Rockford Council works on funding, time-line, for major improvements

Prior to its March 26 meeting, the Rockford City Council and staff met with the city’s financial advisor, Shannon Sweeney, to discuss the financial picture relating to the city’s future projects in a workshop.

Specific discussion items included the city’s existing debt, a Capitol Improvement Plan for street and utility reconstruction, and estimates for improvements needed to efficiently manage the wastewater treatment plant and bring it up to newly mandated MPC compliance standards.

A table was included in the discussion that outlined the city’s existing debt, and the annual repayment schedule. The schedule includes the timing of debt satisfaction, something that staff and council are trying to utilize in determining the timing and scope of some projects (or phases of), but in some cases necessity dictates the when they need to begin.

Street and utility improvements have been a point of discussion for the last couple of years, but increasing water main breaks — costly at several thousands dollars per repair, unpredictable and inconvenient — have pushed this project to high priority. Staff recommended a long-term solution, replacing the old utility mains (over a half century old) with new and improved equipment. The proposed plan would section off portions of the city for work each year, beginning as early as 2014. The council can, upon ordering the project, choose to help fund these improvements through partial assessment or a tax levy increase. The council is not at that stage yet, but does recognize the need to begin street and utility improvements.

In the case of the wastewater management improvements and construction, normal repairs and additional storage space are being rolled into a project to manage phosphorus reduction as new state regulations dictate, and this work is also facing a deadline that requires work to begin shortly. Some funding is available for this project as it pertains to the mandated element.

Another item on the workshop agenda was the event center; a multi-use building that would replace the Lions building in Riverside Park. Time ran out to address it in length at the workshop, but the item was also on the agenda for the council meeting that followed.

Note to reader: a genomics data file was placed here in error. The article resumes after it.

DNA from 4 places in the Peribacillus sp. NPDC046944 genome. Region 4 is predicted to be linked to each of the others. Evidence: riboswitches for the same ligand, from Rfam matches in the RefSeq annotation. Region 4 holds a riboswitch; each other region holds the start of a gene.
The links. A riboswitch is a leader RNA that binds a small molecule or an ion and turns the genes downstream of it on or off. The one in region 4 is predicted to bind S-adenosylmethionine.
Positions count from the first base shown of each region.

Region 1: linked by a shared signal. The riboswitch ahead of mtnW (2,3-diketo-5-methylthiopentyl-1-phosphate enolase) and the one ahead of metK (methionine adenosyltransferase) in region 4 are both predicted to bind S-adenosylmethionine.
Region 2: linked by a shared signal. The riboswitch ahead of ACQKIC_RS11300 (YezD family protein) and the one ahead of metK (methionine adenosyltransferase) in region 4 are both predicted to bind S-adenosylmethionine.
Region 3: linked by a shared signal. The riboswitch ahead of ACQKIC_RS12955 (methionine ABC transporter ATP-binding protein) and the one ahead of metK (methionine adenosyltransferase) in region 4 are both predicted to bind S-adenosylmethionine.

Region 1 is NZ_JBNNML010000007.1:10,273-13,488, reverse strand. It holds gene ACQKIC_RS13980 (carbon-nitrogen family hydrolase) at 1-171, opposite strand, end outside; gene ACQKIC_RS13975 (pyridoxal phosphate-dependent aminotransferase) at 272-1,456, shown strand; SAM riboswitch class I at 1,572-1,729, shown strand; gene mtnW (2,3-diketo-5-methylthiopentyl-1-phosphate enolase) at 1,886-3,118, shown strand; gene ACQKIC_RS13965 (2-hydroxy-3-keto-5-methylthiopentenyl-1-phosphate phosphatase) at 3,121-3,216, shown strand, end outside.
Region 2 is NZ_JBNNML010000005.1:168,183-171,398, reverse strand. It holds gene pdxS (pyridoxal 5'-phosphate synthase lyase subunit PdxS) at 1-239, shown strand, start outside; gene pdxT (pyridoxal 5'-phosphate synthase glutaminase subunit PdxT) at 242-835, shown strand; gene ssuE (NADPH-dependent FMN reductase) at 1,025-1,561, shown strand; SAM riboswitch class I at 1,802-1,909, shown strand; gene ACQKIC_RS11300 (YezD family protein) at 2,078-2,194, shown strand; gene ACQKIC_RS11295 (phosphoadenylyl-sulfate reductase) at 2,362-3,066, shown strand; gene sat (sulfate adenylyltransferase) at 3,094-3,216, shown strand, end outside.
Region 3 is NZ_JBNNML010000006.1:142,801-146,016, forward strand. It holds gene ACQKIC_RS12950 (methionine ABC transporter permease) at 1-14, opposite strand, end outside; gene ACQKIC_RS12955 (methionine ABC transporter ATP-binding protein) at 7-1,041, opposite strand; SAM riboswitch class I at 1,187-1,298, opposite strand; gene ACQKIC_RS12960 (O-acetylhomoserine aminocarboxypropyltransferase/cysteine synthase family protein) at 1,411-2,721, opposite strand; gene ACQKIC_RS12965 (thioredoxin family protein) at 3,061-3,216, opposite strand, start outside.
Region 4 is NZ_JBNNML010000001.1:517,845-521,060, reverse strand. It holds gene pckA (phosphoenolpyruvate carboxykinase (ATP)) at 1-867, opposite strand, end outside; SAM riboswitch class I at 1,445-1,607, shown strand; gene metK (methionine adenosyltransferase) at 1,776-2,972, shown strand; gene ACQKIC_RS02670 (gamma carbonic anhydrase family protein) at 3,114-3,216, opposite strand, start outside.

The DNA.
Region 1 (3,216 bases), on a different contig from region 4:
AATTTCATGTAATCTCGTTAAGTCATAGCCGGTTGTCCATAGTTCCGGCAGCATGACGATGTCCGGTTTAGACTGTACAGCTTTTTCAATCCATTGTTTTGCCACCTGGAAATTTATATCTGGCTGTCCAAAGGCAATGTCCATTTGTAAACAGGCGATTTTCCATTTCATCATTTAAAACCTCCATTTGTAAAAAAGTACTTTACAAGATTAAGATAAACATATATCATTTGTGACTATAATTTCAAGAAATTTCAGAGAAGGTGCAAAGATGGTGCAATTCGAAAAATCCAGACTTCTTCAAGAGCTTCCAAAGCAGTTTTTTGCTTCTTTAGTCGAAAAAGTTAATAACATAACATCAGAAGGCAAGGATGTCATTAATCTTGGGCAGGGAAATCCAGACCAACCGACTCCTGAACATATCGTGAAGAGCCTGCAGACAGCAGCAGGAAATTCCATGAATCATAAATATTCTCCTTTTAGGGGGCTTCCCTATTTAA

On the heels of the workshop, the event center project was met with additional scrutiny.

The construction of a city event center has been a council discussion on, and off, for several years with cost repeatedly coming in as the factor that has tabled previous consideration. The latest look at bringing this project to fruition included plans and estimates for a pre-engineered steel structure that would include a full service kitchen and space for 200 guests. Months of negotiations with CPMI (the construction management firm the city has been working with) have brought the numbers down on the project, which is expected to come in at just under $1.3 million in construction costs. The project is as at the point where it could be moved forward by the council, by ordering plans and specs, but questions, and some concerns over financing it, are hanging over a final decision.

As discussed, there are points in favor of building presently including historically low interest rates. Several surrounding communities have event, or community, centers that can accommodate large gatherings like weddings, corporate functions or reunions. While Rockford’s main attraction is Riverside Park, and it gets a lot of traffic, its only indoor meeting area is the Lions building which has a small capacity and is considered to be in very poor condition.

A very preliminary cost projection, using 1.4 million as the funding amount, indicates that covering an annual payment of $145,000 could result in as much as a 10% increase in the annual tax levy.

Councilor Jeannette Graner expressed concern over taking on the cost of the project at this time suggesting that a levy increase could pose hardship for some residents.

Councilor Rick Martinson said that he understood the rationale behind Graner’s concerns, but expressed his opinion that if the city lost momentum this time, the project may not go forward at all. Martinson said that an event center would be a great addition to the community, and has been supportive of this outcome throughout the process.

No action was taken regarding the event center project. Staff was directed to contact Sweeney to see what options are available to the city in funding this project, at which time the council will further discuss its timing and feasibility.

The next regular meeting of the Rockford City Council is Tuesday, April 9, at 7 p.m. at the Rockford City Hall, 6031 Main St.

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